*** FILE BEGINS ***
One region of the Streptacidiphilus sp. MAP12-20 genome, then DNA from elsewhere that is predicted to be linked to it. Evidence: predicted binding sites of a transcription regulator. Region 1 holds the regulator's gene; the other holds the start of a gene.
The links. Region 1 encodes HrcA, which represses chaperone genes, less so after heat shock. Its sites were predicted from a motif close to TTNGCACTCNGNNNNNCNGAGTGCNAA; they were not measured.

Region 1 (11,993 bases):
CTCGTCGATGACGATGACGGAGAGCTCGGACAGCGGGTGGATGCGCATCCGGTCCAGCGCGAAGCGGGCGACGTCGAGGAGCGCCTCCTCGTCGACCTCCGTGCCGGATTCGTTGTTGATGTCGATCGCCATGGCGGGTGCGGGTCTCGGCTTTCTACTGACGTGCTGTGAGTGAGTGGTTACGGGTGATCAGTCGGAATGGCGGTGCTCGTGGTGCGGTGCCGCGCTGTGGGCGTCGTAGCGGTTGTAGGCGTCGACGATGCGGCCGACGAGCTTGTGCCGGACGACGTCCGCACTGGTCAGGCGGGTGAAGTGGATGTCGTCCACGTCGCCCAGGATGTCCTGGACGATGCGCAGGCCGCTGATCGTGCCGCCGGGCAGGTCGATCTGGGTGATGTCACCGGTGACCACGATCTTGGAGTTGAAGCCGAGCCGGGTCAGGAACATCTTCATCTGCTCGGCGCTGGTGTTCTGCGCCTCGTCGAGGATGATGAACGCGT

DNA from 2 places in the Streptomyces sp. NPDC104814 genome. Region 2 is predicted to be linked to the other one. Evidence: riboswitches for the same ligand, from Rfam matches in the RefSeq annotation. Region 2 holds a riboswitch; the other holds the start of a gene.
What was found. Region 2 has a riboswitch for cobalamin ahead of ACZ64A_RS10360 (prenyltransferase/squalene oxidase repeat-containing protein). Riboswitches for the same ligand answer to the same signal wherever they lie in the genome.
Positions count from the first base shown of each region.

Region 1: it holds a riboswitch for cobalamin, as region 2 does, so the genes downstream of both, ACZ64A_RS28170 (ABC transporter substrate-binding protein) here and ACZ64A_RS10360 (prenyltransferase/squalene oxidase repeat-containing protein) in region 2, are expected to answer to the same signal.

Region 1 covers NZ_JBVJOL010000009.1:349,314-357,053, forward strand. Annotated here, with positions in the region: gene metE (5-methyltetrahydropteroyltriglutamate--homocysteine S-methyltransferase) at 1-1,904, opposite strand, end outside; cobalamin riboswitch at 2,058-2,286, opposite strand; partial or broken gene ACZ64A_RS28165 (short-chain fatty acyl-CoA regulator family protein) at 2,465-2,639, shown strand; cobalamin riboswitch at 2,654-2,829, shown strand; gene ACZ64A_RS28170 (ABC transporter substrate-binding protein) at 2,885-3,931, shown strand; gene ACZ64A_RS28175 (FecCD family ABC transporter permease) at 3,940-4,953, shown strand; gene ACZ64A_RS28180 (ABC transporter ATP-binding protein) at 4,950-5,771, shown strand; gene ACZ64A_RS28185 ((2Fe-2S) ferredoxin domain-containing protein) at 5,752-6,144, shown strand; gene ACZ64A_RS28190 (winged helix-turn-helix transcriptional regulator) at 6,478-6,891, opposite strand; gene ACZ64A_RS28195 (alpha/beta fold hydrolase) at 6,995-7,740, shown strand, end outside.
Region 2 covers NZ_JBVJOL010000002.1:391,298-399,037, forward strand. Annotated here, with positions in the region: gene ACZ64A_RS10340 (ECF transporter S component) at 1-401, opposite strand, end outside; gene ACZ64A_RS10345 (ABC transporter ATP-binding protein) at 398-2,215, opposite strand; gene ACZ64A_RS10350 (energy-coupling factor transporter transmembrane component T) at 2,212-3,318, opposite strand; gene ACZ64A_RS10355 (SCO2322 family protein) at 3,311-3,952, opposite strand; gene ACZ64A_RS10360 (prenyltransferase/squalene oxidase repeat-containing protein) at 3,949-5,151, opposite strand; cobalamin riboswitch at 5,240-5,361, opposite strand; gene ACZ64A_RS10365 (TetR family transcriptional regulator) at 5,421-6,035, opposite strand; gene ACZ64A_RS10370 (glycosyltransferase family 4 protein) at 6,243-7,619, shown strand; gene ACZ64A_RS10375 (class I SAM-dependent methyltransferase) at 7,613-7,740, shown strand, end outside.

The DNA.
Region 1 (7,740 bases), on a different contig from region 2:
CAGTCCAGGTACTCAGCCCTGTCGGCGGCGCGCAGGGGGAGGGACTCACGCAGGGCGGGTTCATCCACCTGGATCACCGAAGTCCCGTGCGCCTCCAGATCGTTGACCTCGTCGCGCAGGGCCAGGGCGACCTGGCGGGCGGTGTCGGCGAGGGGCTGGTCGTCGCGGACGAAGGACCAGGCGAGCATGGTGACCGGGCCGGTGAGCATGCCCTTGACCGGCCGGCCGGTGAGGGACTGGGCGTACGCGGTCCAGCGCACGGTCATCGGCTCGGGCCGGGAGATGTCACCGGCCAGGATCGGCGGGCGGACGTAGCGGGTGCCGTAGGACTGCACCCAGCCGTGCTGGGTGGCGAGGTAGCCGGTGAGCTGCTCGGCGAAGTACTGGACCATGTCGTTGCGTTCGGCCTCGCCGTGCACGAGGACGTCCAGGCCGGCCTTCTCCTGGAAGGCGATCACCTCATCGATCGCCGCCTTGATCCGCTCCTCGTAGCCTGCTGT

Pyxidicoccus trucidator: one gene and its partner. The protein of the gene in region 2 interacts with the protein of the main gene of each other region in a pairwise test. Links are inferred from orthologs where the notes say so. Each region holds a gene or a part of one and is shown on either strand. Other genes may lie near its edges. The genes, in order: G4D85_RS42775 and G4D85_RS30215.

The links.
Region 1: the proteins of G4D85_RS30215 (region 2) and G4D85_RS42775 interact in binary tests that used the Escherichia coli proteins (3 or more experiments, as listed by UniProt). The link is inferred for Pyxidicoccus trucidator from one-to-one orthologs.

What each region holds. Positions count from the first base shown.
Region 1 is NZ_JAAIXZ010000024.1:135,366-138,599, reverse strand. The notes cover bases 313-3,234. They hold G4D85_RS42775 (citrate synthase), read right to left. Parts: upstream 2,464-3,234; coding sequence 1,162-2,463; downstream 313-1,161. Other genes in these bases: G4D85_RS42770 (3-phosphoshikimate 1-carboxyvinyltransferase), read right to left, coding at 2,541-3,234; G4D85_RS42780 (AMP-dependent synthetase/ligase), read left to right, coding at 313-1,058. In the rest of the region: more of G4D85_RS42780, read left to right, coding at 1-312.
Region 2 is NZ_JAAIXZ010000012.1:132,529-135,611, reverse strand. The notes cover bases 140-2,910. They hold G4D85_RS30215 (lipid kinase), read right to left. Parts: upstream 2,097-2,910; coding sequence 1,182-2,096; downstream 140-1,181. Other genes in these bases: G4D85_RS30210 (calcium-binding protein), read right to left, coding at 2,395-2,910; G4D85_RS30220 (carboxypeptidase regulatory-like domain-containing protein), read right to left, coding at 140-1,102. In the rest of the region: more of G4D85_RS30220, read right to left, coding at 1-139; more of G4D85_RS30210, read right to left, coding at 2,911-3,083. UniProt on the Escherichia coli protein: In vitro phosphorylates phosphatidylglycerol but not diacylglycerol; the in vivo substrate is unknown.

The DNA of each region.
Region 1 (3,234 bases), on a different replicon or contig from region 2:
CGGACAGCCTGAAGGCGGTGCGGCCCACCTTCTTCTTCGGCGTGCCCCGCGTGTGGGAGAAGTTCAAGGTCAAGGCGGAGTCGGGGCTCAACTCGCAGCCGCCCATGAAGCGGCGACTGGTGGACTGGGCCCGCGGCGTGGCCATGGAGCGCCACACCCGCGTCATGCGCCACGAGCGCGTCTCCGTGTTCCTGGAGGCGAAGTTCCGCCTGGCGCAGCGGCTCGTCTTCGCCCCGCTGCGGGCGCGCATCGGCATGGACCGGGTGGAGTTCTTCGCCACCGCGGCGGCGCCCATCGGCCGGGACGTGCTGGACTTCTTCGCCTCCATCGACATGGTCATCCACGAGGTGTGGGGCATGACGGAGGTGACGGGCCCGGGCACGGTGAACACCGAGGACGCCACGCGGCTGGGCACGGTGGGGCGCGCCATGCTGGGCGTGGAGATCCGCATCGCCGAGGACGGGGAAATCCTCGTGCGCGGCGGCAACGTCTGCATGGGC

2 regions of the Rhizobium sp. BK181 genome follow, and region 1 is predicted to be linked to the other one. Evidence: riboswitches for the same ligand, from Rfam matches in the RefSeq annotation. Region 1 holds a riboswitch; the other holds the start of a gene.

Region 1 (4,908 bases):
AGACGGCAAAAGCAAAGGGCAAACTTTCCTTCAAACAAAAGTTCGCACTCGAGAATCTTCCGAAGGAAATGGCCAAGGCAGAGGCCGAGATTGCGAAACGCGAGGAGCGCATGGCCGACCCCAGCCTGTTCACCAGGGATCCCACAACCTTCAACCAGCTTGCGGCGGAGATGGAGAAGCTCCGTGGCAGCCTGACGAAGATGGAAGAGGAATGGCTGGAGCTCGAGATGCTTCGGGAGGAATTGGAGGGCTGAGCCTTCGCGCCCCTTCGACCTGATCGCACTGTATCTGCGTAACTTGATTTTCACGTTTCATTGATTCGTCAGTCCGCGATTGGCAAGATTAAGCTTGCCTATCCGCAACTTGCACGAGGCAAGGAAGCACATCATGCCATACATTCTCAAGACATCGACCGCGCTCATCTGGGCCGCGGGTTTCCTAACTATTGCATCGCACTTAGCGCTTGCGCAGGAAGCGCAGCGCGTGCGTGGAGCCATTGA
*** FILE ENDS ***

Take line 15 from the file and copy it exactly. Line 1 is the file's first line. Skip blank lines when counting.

The links.